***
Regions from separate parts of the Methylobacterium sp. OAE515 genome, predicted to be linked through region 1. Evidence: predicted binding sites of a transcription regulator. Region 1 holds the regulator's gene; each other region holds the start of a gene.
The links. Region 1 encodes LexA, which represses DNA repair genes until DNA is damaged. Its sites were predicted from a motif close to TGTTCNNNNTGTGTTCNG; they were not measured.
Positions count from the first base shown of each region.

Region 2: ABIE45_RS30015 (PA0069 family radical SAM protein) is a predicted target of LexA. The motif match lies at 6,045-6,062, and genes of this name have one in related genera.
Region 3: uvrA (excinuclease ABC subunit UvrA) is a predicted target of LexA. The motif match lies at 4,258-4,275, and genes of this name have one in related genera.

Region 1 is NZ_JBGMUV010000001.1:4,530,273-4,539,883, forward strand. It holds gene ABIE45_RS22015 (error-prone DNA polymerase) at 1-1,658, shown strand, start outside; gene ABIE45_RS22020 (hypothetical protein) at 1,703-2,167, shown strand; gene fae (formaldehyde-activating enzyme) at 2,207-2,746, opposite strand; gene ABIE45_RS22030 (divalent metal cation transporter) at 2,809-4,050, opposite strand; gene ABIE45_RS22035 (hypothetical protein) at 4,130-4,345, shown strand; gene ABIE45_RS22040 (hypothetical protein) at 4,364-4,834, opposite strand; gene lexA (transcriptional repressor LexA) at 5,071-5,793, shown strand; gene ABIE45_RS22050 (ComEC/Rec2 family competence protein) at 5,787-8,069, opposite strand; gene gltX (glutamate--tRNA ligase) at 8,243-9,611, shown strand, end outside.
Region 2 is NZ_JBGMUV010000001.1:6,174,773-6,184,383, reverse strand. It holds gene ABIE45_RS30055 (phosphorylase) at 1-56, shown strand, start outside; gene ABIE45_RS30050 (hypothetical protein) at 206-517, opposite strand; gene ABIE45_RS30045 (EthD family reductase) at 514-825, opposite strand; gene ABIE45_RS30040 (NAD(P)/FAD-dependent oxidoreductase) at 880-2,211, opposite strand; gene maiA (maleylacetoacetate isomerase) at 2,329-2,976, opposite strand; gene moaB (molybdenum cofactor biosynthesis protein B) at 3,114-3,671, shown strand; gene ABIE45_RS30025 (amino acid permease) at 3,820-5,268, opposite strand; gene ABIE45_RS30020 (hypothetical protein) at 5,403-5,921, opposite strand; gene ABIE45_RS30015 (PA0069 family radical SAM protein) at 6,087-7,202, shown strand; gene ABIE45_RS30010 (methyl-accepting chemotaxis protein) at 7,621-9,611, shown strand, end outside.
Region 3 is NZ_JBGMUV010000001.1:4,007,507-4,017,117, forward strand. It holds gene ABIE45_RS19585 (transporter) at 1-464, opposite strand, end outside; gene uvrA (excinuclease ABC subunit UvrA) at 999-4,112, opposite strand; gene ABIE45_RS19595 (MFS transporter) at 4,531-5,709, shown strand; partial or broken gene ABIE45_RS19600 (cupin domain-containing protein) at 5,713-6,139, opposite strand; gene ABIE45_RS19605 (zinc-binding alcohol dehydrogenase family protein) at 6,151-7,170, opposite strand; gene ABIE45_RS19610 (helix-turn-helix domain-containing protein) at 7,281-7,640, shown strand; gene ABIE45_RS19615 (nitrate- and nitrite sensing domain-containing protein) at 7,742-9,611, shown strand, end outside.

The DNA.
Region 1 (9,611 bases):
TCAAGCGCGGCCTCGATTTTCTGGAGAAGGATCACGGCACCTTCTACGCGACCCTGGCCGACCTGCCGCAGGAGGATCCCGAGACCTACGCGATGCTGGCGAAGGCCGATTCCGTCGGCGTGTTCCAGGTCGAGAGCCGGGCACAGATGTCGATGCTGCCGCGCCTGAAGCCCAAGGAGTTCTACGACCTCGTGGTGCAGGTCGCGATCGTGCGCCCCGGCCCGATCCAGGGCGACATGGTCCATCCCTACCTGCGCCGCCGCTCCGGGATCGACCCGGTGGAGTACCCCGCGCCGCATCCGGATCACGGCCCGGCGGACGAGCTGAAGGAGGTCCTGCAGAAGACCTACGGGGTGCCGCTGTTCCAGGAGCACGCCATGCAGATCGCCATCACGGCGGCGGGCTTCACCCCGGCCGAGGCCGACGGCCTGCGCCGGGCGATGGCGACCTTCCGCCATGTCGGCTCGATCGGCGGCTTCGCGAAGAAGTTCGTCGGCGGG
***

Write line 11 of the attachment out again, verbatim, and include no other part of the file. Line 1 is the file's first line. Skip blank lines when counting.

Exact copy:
TCAAGCGCGGCCTCGATTTTCTGGAGAAGGATCACGGCACCTTCTACGCGACCCTGGCCGACCTGCCGCAGGAGGATCCCGAGACCTACGCGATGCTGGCGAAGGCCGATTCCGTCGGCGTGTTCCAGGTCGAGAGCCGGGCACAGATGTCGATGCTGCCGCGCCTGAAGCCCAAGGAGTTCTACGACCTCGTGGTGCAGGTCGCGATCGTGCGCCCCGGCCCGATCCAGGGCGACATGGTCCATCCCTACCTGCGCCGCCGCTCCGGGATCGACCCGGTGGAGTACCCCGCGCCGCATCCGGATCACGGCCCGGCGGACGAGCTGAAGGAGGTCCTGCAGAAGACCTACGGGGTGCCGCTGTTCCAGGAGCACGCCATGCAGATCGCCATCACGGCGGCGGGCTTCACCCCGGCCGAGGCCGACGGCCTGCGCCGGGCGATGGCGACCTTCCGCCATGTCGGCTCGATCGGCGGCTTCGCGAAGAAGTTCGTCGGCGGG